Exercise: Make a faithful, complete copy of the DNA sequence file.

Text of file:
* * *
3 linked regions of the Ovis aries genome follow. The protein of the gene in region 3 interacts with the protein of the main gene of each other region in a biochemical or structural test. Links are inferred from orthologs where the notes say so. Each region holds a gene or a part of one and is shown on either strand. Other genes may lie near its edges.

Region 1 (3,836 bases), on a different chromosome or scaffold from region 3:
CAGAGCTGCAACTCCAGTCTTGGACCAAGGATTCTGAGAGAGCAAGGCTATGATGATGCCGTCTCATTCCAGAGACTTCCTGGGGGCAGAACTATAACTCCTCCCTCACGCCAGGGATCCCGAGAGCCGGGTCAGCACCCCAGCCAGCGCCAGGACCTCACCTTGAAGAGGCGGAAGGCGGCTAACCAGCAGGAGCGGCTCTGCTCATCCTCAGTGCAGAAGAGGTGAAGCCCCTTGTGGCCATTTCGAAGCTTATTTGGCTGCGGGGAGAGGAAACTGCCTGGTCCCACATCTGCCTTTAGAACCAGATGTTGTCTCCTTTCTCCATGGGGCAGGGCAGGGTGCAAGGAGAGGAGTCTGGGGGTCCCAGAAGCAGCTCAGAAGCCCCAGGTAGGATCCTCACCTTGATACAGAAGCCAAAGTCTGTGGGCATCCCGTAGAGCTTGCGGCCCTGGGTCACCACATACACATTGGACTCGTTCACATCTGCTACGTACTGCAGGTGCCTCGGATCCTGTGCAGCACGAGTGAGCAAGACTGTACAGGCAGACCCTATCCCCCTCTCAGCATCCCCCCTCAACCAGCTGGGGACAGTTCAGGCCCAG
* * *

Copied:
3 linked regions of the Ovis aries genome follow. The protein of the gene in region 3 interacts with the protein of the main gene of each other region in a biochemical or structural test. Links are inferred from orthologs where the notes say so. Each region holds a gene or a part of one and is shown on either strand. Other genes may lie near its edges.

Region 1 (3,836 bases), on a different chromosome or scaffold from region 3:
CAGAGCTGCAACTCCAGTCTTGGACCAAGGATTCTGAGAGAGCAAGGCTATGATGATGCCGTCTCATTCCAGAGACTTCCTGGGGGCAGAACTATAACTCCTCCCTCACGCCAGGGATCCCGAGAGCCGGGTCAGCACCCCAGCCAGCGCCAGGACCTCACCTTGAAGAGGCGGAAGGCGGCTAACCAGCAGGAGCGGCTCTGCTCATCCTCAGTGCAGAAGAGGTGAAGCCCCTTGTGGCCATTTCGAAGCTTATTTGGCTGCGGGGAGAGGAAACTGCCTGGTCCCACATCTGCCTTTAGAACCAGATGTTGTCTCCTTTCTCCATGGGGCAGGGCAGGGTGCAAGGAGAGGAGTCTGGGGGTCCCAGAAGCAGCTCAGAAGCCCCAGGTAGGATCCTCACCTTGATACAGAAGCCAAAGTCTGTGGGCATCCCGTAGAGCTTGCGGCCCTGGGTCACCACATACACATTGGACTCGTTCACATCTGCTACGTACTGCAGGTGCCTCGGATCCTGTGCAGCACGAGTGAGCAAGACTGTACAGGCAGACCCTATCCCCCTCTCAGCATCCCCCCTCAACCAGCTGGGGACAGTTCAGGCCCAG